Again, works for me and I don't really care if there are technical
    quibbles. Life is too short.

    I DO appreciate your comments though, they make me at least think about
    the box though not necessarily outside of it. :)

    Steve May, May 27, 2014
  9. The usual term for copying what some 'reference' (or pointer) refers to,
    instead of copying the reference itself, would be 'deep copy' (as
    opposed to 'shallow copy') but that's yet something completely

    my %hash_of_hopelessness = (
    anger => { address => 'hell', zip => 'Ha!'},
    despair => { address => 'heller', zip => 'Ha!ler'},
    ragnaroek =>{ address => 'gone', zip => '?' });

    my (%well_of_measles, %saubohne_des_verderbens);

    # associate a copy of the reference anger refers to with fear
    $well_of_measles{fear} = $hash_of_hopelessness{anger};
    $hash_of_hopelessness{anger}{address} = 'damnation';

    print($well_of_measles{fear}{address}, "\n");

    # make a deep copy of the hash despair points to
    $well_of_measles{trostlosigkeit} = {%{$hash_of_hopelessness{despair}}};
    $well_of_measles{trostlosigkeit}{address} = 'Asterdam';

    print($hash_of_hopelessness{despair}{address}, "\n");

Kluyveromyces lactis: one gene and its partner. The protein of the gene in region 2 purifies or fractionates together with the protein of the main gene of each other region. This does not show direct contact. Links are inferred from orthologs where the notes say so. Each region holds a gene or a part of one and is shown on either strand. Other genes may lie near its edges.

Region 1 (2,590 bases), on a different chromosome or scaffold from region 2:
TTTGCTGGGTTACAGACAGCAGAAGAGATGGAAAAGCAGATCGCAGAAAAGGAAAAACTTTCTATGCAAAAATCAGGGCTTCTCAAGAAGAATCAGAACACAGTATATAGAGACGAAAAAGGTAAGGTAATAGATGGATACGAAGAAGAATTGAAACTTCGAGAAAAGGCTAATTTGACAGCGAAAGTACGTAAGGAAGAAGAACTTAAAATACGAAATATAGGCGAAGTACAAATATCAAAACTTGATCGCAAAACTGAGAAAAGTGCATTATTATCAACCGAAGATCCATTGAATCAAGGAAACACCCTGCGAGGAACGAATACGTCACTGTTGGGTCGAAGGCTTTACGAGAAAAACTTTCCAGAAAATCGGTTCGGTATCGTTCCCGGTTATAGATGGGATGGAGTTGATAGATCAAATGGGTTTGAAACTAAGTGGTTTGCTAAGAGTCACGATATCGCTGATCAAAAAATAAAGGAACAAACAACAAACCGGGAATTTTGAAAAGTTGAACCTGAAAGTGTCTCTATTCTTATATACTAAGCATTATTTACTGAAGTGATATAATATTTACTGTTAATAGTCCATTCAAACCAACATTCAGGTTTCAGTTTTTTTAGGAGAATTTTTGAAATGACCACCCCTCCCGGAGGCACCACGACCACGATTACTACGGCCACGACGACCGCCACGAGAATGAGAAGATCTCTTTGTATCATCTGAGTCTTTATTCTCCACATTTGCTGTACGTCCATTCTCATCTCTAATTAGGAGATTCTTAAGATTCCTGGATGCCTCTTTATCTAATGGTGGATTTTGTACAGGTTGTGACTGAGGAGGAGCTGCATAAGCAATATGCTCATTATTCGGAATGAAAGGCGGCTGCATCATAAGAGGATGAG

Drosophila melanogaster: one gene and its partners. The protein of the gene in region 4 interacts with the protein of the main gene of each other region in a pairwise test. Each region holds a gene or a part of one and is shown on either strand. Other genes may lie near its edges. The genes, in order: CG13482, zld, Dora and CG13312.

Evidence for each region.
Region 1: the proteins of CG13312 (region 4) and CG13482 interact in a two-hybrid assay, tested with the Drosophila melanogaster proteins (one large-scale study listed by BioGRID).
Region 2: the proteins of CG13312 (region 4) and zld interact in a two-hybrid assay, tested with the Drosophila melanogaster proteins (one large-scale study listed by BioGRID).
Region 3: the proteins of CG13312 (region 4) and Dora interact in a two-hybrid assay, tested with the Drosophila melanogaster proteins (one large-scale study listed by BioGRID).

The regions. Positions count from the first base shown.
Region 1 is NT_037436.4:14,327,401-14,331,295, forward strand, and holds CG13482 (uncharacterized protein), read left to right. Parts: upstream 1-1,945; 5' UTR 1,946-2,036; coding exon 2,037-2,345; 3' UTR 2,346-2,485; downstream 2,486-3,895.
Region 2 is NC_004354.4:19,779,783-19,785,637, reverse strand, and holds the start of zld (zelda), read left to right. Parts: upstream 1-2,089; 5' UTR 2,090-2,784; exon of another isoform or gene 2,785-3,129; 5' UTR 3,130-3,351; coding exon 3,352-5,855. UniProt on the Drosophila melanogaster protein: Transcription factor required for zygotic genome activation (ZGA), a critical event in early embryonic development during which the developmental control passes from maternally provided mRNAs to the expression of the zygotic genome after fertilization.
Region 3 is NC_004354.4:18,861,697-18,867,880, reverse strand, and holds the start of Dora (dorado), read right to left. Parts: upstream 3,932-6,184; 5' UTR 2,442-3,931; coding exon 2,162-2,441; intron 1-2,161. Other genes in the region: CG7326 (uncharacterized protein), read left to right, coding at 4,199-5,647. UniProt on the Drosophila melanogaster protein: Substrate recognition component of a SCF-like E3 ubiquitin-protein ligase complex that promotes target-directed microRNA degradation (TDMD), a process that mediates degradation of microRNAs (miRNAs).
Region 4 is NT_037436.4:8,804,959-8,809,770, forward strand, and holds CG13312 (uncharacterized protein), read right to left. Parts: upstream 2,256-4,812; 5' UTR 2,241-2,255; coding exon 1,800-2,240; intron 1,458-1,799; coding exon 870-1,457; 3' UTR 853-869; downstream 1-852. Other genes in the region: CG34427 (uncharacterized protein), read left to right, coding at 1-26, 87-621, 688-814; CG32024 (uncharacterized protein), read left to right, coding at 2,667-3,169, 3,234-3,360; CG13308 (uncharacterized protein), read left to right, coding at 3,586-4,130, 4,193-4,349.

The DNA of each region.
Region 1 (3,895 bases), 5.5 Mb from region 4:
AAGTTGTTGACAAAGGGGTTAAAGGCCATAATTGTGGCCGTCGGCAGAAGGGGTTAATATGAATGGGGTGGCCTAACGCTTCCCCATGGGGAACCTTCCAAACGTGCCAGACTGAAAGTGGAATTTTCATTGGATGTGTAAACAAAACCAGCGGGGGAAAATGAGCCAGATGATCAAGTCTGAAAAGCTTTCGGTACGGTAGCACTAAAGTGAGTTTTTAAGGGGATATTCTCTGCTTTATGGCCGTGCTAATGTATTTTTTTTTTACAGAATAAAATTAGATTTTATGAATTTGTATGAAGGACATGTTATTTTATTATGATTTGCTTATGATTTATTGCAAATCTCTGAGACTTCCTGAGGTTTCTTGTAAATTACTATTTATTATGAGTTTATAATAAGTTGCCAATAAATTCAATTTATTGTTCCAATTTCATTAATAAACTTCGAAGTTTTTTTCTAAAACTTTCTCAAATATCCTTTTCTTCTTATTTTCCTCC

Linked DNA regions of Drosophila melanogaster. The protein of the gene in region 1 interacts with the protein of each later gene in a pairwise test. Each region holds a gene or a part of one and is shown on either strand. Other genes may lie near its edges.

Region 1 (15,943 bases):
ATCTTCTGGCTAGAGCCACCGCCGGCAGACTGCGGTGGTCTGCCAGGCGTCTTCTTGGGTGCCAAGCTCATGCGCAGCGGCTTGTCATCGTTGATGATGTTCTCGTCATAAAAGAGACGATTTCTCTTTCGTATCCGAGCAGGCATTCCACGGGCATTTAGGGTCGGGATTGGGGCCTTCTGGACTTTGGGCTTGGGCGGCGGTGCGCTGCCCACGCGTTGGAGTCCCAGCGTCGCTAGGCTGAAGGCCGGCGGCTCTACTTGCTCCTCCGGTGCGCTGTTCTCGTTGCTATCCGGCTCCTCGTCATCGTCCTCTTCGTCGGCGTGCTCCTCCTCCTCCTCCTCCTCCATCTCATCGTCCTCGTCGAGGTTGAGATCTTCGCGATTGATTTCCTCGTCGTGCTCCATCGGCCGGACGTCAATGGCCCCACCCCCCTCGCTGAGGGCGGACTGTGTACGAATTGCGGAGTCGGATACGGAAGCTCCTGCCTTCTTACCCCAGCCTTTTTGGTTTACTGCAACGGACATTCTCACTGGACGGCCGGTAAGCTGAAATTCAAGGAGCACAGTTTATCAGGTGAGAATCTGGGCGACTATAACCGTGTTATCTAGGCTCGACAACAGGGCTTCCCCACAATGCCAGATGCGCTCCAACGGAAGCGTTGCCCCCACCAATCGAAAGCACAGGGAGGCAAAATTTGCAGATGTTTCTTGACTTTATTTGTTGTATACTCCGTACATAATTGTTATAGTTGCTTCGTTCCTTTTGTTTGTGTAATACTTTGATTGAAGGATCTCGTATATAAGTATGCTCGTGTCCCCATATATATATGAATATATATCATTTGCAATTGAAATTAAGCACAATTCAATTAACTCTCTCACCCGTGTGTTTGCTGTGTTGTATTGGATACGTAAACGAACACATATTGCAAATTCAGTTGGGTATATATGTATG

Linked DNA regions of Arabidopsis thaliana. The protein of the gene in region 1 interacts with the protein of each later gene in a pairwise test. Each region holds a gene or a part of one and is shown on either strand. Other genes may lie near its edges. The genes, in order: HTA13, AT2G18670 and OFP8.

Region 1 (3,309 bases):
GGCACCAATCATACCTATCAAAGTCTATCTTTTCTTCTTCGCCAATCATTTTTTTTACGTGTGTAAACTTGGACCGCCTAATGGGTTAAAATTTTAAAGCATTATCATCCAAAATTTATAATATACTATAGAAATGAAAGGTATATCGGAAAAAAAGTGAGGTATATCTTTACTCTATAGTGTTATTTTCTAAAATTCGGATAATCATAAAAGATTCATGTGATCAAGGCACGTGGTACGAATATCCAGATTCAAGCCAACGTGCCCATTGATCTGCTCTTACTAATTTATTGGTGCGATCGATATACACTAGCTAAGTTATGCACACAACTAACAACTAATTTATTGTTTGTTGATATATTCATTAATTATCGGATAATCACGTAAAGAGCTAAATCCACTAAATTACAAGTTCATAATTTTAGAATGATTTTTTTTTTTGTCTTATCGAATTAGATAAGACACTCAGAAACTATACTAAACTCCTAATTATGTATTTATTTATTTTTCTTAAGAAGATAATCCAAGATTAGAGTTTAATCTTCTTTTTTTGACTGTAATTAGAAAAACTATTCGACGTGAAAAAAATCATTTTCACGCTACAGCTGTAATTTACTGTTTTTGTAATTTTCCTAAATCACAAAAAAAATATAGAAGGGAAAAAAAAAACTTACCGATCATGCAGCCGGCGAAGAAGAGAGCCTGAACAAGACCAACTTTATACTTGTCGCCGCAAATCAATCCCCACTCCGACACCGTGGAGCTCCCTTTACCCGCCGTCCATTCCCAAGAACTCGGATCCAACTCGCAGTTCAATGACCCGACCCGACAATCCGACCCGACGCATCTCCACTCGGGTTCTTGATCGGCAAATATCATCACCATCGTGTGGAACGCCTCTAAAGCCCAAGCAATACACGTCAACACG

# copy the keys and values of the ragnaroek hash
    %saubohne_des_verderbens = %{$hash_of_hopelessness{ragnaroek}};

    print("$_ -> $saubohne_des_verderbens{$_}\n") for keys(%saubohne_des_verderbens);

    # try to use a reference as hashkey
    my %turn_of_the_stew;
    $turn_of_the_stew{{}} = {};

    # key isn't a reference anymore
    printf("%s, %s(!)\n", $_, ref($_)) for keys(%turn_of_the_stew);

    I figure you believe to have found some contradiction between a text
    from the 'Perl data structures intro' tutorial and the perlref exceprt
    you're apparently incorrectly ascribing to me but at least insofar I'm
    concerned, I have no idea what this contradiction is suppse to be ...
    Rainer Weikusat, May 27, 2014
  10. FYI, in case you missed mention of "deep copy" in this thread:

    If you don't want sharing between the hashes, you'll need to clone
    rather than copy. If you just "copy" the reference ("shallow copy"),
    changes in one hash will be mirrored in the other.

    A simple example:

    %b = %a;
    $b{mary}{address} = 'foo'; ## $a{mary{address} changes too;

    Whereas, with a "deep copy":

    use Storable qw(dclone);

    my %b = %{ dclone(\%a) };
    $b{mary}{address}=12; ## $a{mary}{address} stays same

    See: perldoc -q recursive
    Charles DeRykus, May 28, 2014
  11. catebekensail

    Ted Zlatanov Guest

    On Mon, 26 May 2014 18:32:02 -0700 (PDT) wrote:

    c> how can you extract "mary" into another hash?
    c> %a = ('mary'=>
    c> {'address'=>11, 'zip'=>12},
    c> 'john'=>
    c> {'address'=>21, 'zip'=>22},
    c> );

    c> %b = $a{'mary'}; ???

    Nothing to add to the great answers so far, except that the newly
    released Perl 5.20.0 actually has this built-in, called a hash slice.
    For a friendly summary, see

    Ted Zlatanov, May 28, 2014